Three truths of dynamical systems

1. Everything we think we know about the world is a model. Every word and every language is a model. All maps and statistics, books and databases, equations and computer programs are models. So are the ways I picture the world in my head–my mental models. None of these is or ever will be the real world.

2. Our models usually have a strong congruence with the world. That is why we are such a successful species in the biosphere. Especially complex and sophisticated are the mental models we develop from direct, intimate experience of nature, people, and organizations immediately around us.

3. However, and conversely, our models fall far short of representing the world fully. That is why we make mistakes and why we are regularly surprised. In our heads, we can keep track of only a few variables at one time. We often draw illogical conclusions from accurate assumptions, or logical conclusions from inaccurate assumptions. Most of us, for instance, are surprised by the amount of growth an exponential process can generate. Few of us can intuit how to damp oscillations in a complex system.

You can’t navigate well in an interconnected, feedback-dominated world unless you take your eyes off short-term events and look for long-term behavior and structure; unless you are aware of false boundaries and bounded rationality; unless you take into account limiting factors, nonlinearities, and delays. You are likely to mistreat, misdesign, or misread systems if you don’t respect their properties of resilience, self-organization, and hierarchy.

Donella (Dana) Meadows
Thinking in Systems: A Primer (Find in a library)

Three truths of dynamical systems

Sportsmanship and repeated games

Imagine that the goal of human life isn’t to win the game; the goal of human life is to win the set of all possible games. And in order to win the set of all possible games, you don’t need to win any particular game, you have to play in a manner that ensures that you will be invited to play more and more games.

So when you tell your children to “be good sports” and to “play properly,” what you mean is, play to win, but play to win in such a way that people on your team are happy to play with you, and people on the other teams are happy to play with you so that you keep getting invited to games.

Jordan Peterson

Sportsmanship and repeated games

So much talk about the system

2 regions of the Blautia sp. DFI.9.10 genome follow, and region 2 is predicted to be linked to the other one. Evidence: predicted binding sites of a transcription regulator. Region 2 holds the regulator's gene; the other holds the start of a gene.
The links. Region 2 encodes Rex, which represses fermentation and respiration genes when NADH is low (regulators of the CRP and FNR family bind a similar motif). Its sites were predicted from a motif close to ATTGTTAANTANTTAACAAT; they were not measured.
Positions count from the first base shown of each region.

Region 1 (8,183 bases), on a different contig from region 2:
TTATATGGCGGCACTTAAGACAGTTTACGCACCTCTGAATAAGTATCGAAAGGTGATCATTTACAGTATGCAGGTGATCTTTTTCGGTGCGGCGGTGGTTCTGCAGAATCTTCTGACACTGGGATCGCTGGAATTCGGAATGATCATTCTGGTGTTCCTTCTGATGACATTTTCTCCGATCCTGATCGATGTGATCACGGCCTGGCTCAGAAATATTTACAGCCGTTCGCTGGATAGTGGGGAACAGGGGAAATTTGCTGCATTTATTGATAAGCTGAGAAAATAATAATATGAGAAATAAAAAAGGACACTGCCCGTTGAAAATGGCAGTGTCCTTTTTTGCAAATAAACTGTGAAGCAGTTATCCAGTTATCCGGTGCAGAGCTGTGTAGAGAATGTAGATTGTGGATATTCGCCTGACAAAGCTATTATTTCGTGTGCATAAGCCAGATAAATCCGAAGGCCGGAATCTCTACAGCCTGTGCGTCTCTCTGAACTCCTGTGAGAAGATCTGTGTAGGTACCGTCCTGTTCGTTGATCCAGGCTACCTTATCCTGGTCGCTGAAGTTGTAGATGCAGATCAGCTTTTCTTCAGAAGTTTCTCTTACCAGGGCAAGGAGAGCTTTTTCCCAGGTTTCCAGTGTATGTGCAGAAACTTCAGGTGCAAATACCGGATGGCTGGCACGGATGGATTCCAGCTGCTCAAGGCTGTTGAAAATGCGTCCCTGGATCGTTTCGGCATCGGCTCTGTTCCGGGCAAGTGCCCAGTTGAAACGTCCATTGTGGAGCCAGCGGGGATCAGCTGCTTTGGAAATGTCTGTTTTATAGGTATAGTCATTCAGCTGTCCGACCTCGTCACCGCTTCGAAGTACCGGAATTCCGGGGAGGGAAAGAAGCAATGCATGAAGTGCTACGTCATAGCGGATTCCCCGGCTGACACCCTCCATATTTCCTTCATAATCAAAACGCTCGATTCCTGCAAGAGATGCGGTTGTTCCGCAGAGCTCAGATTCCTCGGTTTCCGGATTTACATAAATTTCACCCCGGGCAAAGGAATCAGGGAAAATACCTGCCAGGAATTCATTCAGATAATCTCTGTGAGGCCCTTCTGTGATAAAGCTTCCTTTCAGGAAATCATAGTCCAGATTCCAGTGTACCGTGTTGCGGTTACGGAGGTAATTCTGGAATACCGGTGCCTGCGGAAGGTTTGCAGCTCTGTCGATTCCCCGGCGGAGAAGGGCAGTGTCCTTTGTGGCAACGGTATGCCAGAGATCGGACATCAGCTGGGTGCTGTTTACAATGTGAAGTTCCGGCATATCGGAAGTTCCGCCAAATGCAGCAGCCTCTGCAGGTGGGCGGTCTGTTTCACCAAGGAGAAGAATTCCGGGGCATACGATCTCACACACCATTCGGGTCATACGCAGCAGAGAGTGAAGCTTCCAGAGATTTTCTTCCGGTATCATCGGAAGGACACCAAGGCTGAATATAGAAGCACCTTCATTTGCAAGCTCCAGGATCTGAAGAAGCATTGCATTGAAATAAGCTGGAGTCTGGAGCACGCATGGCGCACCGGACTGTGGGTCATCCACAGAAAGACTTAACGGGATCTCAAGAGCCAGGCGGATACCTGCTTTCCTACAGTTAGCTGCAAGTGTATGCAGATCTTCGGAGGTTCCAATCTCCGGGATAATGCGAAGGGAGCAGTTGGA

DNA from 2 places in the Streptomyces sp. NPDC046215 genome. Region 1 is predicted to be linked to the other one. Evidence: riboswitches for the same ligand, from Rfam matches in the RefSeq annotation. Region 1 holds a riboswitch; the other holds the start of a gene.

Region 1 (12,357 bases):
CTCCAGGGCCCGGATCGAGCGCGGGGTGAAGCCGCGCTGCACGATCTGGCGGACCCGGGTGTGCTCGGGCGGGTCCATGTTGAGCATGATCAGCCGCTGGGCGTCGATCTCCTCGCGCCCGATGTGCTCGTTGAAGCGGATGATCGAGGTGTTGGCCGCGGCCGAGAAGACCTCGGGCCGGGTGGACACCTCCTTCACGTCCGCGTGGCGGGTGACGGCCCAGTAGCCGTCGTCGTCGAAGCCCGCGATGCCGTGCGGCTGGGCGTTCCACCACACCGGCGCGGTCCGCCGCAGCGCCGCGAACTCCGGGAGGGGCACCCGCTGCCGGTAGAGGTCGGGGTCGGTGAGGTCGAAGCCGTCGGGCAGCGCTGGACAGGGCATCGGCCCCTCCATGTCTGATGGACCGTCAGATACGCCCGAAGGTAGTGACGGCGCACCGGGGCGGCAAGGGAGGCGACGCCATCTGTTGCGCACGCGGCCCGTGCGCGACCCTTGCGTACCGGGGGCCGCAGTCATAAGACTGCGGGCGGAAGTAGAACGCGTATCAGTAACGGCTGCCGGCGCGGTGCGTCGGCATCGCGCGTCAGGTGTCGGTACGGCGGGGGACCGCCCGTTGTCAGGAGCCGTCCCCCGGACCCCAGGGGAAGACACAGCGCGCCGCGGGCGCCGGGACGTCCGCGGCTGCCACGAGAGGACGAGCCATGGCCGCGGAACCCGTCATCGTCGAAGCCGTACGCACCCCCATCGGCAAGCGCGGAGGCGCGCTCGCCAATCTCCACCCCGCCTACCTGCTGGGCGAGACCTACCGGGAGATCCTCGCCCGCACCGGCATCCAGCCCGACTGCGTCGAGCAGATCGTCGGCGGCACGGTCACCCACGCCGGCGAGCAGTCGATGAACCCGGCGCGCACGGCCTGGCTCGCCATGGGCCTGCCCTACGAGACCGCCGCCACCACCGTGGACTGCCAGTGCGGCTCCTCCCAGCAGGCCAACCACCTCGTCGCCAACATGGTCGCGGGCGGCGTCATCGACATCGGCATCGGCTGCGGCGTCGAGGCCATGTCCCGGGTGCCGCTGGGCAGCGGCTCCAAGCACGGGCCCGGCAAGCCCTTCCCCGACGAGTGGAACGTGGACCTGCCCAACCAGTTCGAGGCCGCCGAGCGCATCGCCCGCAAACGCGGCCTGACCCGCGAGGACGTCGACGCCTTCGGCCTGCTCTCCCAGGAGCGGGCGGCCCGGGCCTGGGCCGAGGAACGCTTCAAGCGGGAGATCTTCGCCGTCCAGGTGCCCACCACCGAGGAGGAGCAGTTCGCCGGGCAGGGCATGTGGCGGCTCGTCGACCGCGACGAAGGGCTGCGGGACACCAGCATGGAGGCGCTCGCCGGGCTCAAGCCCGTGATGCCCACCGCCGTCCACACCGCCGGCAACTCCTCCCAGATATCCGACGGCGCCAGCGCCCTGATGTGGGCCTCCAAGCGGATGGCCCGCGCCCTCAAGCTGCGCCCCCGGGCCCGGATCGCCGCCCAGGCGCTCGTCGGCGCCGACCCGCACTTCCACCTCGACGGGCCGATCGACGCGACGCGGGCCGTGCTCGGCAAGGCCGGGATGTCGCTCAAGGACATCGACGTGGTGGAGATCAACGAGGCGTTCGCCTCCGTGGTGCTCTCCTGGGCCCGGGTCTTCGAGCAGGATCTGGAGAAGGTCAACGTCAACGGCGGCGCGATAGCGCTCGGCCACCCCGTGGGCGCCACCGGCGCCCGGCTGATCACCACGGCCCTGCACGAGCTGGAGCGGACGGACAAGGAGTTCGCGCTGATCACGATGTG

If a factory is torn down but the rationality which produced it is left standing, then that rationality will simply produce another factory. If a revolution destroys a government, but the systematic patterns of thought that produced that government are left intact, then those patterns will repeat themselves….

There’s so much talk about the system. And so little understanding.

–Robert Pirsig
Zen and the Art of Motorcycle Maintenance

So much talk about the system

The Alliance: Managing Talent in the Networked Age

Reid Hoffman, Ben Casnocha, and Chris Yeh’s The Alliance: Managing Talent in the Networked Age (find in a library) is a short but engaging read focused on three core ideas for talent management in the “networked” age:

1. Use an “Alliance” framework between employer and employee
2. Invest in and leverage employee networks
3. Encourage and/or run employee alumni networks and groups

The Alliance Framework

The book opens with the usual assertion that the old model of “lifetime” employment is dead. Where it begins to veer from the typical, though, is by frankly criticizing the alternatives seen as replacing lifetime employment: falsely ascribing “family” status to an organization and its members and employees, or fully resigning to a free agent, market-ruled alternative.

Most CEOs have good intentions when they describe their company as being “like family.” They’re searching for a model that represents the kind of relationships they want to have with their employees–a lifetime relationship with a sense of belonging. But using the term “family” makes it easy for misunderstandings to arise.

In a real family, parents can’t fire their children.

The authors instead point to professional sports teams as an exemplar of the Alliance framework. The professional sports team has a specific mission (win games and championships) and members come together to accomplish the mission, even as the composition of the team changes over time.

While a professional sports team doesn’t assume lifetime employment, the principles of trust, mutual investment, and mutual benefit still apply. Teams win when their individual members trust each other enough to prioritize team success over individual glory; paradoxically, winning as a team is the best way for the team members to achieve individual success.